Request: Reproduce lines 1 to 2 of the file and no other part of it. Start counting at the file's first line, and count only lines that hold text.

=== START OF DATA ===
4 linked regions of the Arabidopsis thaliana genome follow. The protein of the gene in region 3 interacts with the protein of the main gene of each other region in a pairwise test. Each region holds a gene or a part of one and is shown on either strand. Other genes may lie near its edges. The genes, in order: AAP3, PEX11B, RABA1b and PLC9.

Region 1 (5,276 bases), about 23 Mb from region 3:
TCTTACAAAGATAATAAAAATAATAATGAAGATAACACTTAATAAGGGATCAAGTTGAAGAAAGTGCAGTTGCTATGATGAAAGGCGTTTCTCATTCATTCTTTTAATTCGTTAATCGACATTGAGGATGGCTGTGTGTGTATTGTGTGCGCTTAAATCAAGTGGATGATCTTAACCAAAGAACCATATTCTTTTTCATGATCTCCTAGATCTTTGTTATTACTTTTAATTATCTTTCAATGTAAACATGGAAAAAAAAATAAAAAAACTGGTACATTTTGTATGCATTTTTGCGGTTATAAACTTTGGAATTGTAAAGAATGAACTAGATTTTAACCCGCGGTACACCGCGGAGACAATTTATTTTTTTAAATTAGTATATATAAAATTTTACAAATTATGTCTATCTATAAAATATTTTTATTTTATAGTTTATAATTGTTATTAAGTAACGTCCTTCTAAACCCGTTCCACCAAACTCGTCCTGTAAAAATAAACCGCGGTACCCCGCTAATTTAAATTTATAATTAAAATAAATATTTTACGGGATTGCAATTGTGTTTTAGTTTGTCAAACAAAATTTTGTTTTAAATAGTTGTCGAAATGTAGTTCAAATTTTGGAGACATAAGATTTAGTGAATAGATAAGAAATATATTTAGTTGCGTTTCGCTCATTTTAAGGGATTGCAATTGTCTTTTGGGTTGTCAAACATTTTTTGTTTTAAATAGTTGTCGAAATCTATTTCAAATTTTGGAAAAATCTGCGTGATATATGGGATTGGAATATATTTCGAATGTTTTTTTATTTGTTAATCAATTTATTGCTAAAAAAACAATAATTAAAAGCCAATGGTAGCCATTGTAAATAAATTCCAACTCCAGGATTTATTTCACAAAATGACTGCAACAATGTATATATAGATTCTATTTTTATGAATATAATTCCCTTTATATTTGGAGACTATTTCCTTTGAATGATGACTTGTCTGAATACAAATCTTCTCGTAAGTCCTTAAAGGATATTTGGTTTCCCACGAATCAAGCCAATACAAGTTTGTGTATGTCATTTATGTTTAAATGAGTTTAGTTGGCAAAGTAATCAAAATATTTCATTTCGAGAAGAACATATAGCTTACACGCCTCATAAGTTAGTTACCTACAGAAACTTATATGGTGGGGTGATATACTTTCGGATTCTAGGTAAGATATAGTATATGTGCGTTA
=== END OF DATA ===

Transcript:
4 linked regions of the Arabidopsis thaliana genome follow. The protein of the gene in region 3 interacts with the protein of the main gene of each other region in a pairwise test. Each region holds a gene or a part of one and is shown on either strand. Other genes may lie near its edges. The genes, in order: AAP3, PEX11B, RABA1b and PLC9.

Region 1 (5,276 bases), about 23 Mb from region 3: